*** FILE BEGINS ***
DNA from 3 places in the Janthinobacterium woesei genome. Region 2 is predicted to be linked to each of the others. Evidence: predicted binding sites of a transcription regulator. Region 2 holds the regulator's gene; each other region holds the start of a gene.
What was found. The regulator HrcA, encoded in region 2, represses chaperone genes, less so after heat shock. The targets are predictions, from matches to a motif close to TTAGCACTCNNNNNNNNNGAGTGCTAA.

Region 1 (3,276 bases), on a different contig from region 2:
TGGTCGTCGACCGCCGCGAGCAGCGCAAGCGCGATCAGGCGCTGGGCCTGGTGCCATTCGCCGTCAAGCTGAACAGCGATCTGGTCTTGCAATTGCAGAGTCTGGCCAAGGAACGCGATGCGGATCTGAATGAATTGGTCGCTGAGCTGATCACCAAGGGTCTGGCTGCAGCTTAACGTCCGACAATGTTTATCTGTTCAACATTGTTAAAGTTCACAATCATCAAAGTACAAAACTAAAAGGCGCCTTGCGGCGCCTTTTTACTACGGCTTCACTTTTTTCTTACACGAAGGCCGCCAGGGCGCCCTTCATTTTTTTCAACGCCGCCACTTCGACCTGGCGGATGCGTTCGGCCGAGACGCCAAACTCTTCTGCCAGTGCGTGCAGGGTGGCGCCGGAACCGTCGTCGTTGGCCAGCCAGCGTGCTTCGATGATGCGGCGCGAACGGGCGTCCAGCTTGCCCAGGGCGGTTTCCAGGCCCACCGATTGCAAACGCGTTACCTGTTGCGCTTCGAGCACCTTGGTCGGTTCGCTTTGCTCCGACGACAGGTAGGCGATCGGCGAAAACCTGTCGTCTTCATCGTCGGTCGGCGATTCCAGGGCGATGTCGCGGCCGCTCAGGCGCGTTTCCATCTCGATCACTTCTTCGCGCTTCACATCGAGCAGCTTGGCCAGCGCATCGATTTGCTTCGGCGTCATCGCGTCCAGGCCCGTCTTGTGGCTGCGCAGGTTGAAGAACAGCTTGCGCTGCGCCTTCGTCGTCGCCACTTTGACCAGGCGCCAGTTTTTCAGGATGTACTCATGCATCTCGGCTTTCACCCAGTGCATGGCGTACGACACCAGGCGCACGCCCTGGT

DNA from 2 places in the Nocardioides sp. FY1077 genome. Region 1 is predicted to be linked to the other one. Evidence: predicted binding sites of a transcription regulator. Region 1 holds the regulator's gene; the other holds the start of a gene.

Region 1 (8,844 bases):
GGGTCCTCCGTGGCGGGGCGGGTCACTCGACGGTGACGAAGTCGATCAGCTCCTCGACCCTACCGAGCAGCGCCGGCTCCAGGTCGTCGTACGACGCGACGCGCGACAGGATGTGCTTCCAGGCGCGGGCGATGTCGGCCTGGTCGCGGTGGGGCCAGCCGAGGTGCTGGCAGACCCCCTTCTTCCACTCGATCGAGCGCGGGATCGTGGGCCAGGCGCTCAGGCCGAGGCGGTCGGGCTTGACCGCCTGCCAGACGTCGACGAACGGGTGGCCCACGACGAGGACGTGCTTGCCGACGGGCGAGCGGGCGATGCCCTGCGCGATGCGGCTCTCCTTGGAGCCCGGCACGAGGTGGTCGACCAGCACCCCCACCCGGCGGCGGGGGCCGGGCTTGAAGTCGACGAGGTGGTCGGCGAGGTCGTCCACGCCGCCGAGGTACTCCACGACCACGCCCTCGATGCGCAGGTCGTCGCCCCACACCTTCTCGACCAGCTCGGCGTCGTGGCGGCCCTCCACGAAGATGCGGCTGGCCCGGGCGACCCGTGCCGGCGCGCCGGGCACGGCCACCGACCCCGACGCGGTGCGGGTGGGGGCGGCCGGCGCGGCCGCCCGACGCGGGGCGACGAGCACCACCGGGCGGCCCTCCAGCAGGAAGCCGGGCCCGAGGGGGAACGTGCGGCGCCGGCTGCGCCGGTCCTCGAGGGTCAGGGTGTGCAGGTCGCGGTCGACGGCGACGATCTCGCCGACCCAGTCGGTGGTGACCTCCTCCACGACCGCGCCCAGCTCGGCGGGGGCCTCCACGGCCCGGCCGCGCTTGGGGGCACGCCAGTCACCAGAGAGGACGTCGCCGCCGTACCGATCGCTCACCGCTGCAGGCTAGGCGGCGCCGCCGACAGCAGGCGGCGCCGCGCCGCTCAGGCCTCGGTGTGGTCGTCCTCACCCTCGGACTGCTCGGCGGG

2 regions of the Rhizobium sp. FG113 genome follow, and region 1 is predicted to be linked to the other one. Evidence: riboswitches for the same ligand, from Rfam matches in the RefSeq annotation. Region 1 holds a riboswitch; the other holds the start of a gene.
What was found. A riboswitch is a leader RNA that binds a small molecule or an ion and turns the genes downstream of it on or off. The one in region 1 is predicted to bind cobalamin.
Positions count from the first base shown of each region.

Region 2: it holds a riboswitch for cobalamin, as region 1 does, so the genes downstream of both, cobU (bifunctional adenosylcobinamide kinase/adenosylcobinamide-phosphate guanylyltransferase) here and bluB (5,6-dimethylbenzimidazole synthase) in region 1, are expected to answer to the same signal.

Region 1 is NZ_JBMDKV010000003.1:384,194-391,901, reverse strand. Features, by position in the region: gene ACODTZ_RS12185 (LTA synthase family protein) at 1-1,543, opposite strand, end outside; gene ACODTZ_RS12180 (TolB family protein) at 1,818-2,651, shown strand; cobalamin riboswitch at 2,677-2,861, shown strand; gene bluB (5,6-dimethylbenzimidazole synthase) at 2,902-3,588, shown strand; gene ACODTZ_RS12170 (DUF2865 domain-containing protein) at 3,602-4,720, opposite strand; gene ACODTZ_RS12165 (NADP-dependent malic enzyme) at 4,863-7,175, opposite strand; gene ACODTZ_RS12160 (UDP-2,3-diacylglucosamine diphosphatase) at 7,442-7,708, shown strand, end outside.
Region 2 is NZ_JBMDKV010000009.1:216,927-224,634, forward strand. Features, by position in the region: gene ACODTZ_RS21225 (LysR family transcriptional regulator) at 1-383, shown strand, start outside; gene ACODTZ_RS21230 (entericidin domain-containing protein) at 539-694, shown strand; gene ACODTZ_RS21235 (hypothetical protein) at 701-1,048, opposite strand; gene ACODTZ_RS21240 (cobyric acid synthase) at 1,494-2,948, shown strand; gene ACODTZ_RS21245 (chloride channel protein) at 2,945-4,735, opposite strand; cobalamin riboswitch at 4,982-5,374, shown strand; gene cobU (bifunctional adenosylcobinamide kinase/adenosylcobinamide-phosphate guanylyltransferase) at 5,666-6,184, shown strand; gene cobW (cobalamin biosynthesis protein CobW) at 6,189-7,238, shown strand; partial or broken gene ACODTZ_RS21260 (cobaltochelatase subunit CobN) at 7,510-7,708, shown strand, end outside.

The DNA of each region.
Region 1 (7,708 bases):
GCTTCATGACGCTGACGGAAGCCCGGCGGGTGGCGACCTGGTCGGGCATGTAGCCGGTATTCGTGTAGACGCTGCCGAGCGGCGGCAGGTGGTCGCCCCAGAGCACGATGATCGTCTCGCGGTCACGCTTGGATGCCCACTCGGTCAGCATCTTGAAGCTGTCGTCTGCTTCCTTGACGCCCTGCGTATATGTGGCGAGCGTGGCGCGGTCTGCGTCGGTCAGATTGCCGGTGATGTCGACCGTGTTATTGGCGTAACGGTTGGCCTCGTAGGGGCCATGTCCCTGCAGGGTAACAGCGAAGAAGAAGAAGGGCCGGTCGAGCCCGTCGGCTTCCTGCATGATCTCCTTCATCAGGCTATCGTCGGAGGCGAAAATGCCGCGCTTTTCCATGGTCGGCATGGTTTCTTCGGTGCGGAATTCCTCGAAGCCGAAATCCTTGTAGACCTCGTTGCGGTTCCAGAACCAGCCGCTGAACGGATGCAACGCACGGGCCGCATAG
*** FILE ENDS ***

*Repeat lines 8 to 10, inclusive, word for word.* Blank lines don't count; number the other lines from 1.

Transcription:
2 regions of the Rhizobium sp. FG113 genome follow, and region 1 is predicted to be linked to the other one. Evidence: riboswitches for the same ligand, from Rfam matches in the RefSeq annotation. Region 1 holds a riboswitch; the other holds the start of a gene.
What was found. A riboswitch is a leader RNA that binds a small molecule or an ion and turns the genes downstream of it on or off. The one in region 1 is predicted to bind cobalamin.
Positions count from the first base shown of each region.